Month: March 2015
Data on Health Law Shows Largest Drop in Uninsured in 4 Decades, the U.S. Says
The Obama administration said on Monday that 16.4 million uninsured people had gained health coverage since major provisions of the Affordable Care Act began to take effect in 2010, driving the largest reduction in the number of uninsured in about 40 years.
American health-care spending likely snapped a five-year streak of historically slow growth last year, according to an analysis of new federal data by private economists at the Altarum Institute.
California fell short of its second-year enrollment goal for Obamacare, but don’t blame insurance agents. They accounted for 43% of new enrollment in Covered California, the state’s health insurance exchange. That compares with 30% of people who enrolled themselves online or 10% who turned to a certified enrollment counselor or navigator. The strong performance of ...
Under the health law, large employers that don't offer their full-time workers comprehensive, affordable health insurance face a fine. But some employers are taking it a step further and requiring workers to buy the company insurance, whether they want it or not.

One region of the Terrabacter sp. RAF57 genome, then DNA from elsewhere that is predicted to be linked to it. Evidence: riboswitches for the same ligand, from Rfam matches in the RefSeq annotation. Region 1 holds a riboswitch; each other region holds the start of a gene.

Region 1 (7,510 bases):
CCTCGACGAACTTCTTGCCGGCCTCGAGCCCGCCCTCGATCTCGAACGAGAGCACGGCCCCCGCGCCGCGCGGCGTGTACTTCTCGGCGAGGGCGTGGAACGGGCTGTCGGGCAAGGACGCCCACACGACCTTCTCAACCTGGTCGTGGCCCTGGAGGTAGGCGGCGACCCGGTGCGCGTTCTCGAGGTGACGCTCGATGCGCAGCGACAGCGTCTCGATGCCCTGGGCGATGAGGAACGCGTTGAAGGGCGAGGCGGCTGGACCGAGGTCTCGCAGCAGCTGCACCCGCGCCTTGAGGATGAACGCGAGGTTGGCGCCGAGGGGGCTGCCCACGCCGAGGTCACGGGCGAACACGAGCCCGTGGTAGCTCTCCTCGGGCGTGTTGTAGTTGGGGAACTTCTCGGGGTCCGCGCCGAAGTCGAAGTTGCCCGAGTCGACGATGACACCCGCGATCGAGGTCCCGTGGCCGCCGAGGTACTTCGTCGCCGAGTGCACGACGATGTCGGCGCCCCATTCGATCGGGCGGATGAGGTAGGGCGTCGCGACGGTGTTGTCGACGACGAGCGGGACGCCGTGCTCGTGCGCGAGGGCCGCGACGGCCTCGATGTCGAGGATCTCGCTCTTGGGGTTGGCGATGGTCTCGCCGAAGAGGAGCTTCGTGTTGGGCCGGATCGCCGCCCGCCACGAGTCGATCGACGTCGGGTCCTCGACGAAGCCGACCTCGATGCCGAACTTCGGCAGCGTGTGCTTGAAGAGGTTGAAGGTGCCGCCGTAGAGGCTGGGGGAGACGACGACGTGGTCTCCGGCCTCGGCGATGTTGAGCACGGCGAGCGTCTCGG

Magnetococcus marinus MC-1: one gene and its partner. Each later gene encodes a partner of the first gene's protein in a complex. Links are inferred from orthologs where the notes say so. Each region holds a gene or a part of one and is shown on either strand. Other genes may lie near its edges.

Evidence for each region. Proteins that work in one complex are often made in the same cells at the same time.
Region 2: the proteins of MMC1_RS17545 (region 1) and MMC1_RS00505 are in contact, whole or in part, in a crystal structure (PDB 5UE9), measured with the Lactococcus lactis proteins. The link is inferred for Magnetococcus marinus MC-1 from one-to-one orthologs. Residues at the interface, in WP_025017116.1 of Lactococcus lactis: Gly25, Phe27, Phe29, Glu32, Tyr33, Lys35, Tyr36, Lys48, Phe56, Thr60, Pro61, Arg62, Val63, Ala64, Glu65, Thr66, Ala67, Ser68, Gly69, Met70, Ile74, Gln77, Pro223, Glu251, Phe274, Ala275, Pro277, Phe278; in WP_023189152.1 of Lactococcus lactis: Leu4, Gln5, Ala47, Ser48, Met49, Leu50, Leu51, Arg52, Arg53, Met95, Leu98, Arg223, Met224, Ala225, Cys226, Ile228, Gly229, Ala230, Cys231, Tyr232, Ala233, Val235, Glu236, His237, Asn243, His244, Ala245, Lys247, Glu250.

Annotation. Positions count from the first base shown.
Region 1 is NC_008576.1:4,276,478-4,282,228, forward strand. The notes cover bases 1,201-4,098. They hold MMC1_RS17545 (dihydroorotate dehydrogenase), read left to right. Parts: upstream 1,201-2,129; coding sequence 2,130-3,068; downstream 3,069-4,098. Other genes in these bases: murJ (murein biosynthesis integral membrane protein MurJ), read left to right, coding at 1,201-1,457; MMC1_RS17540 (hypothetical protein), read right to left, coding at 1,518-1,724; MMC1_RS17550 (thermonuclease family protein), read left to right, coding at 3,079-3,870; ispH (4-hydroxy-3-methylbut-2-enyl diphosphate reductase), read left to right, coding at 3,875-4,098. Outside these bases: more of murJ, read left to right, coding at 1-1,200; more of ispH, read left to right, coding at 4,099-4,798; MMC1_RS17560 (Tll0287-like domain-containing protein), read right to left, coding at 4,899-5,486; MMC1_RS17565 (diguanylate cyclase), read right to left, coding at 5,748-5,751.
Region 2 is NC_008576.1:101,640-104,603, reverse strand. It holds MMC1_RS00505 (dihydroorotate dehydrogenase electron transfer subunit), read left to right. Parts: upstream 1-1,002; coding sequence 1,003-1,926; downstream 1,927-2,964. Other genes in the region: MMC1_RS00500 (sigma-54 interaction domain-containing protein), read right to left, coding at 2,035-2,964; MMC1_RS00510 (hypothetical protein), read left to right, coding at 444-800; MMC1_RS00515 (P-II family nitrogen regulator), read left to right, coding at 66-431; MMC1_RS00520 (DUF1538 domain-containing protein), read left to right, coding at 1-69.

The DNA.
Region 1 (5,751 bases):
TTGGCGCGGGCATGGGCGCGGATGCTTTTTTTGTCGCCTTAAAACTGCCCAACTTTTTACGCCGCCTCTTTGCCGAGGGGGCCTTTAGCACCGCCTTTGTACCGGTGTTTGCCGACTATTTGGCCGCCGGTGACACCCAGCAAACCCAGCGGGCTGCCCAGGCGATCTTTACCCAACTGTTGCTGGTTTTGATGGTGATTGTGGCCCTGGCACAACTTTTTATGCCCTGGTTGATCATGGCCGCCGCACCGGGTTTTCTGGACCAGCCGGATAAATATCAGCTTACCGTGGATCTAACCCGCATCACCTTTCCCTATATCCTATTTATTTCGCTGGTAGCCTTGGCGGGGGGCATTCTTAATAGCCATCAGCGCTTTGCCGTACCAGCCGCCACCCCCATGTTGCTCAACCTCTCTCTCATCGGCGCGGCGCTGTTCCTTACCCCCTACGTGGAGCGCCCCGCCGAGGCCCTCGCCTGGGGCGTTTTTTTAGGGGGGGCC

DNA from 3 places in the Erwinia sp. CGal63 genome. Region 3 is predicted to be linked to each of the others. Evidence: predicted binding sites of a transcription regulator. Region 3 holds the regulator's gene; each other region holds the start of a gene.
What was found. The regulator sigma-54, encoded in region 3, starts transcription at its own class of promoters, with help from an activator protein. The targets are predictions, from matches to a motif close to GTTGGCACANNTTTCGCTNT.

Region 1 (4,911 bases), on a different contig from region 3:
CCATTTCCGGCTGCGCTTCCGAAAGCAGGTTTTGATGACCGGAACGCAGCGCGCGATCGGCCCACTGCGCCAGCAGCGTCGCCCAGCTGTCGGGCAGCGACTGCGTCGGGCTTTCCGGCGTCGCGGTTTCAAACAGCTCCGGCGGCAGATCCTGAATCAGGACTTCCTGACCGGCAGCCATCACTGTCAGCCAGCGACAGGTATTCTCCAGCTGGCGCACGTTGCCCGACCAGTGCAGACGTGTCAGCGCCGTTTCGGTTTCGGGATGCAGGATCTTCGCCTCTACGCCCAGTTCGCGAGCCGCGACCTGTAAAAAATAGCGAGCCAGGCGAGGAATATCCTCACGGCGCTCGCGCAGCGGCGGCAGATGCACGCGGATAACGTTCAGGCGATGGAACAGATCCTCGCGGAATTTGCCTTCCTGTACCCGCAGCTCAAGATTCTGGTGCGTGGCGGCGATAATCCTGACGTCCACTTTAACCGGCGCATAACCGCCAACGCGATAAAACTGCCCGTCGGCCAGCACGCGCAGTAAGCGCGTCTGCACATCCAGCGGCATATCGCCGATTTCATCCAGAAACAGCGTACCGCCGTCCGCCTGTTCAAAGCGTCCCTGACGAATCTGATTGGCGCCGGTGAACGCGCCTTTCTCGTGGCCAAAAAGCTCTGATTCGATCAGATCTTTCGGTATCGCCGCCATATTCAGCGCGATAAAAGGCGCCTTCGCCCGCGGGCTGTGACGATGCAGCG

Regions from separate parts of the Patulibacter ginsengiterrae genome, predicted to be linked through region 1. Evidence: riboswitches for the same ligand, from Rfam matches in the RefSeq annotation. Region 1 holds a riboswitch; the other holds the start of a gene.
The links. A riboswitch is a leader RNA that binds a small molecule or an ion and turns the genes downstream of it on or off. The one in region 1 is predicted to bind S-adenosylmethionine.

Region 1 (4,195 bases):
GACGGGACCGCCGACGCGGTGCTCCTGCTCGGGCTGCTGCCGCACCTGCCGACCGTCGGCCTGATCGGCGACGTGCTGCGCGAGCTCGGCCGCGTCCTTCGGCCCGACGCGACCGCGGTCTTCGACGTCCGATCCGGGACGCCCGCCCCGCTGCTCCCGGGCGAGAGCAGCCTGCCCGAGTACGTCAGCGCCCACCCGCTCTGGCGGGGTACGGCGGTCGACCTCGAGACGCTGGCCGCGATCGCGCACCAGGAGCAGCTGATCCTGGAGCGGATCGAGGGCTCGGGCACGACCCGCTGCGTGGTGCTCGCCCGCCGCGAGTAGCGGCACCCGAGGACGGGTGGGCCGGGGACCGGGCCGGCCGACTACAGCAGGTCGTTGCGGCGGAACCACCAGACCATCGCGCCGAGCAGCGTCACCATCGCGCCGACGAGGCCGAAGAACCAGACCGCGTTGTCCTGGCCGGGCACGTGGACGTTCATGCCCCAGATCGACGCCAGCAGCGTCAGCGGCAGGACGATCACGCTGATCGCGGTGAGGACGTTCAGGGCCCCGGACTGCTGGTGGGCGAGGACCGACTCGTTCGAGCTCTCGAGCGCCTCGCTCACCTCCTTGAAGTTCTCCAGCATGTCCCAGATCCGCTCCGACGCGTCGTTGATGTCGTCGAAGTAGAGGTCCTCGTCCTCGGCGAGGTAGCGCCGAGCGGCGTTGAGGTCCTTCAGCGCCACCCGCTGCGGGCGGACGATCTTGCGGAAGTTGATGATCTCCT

HHS Secretary: Supreme Court Ruling Against Obamacare Would Harm Millions
Health and Human Services Secretary Sylvia Mathews Burwell on Monday rebuked critics who want the Supreme Court to invalidate Obamacare's subsidies in much of the country, saying such a ruling would harm millions of Americans who "need, want and like" their health coverage.
Covered California is taking steps to finalize prescription drug benefits for its 2016 health plans, Capital Public Radio's "KXJZ News" reports.
Obamacare’s Projected Cost Falls Due to Lower Premiums Under Health Care Law, CBO Says
The estimated cost of President Obama's signature health care law is continuing to fall.
A law that allows rural hospitals to bill Medicare for rehabilitation services for seniors at higher rates than nursing homes and other facilities has led to billions of dollars in extra government spending, federal investigators say.
The federal government lost ground last year in reducing improper payments from programs such as Medicare, Medicaid and tax credits for the working poor, experiencing a nearly 18 percent increase in the costs.
Slightly More Latinos and African American Sign Up On California Exchange
The percentage of Latinos and African Americans who signed up for subsidized health coverage through California's insurance exchange increased modestly during the second annual open enrollment period, officials announced Thursday.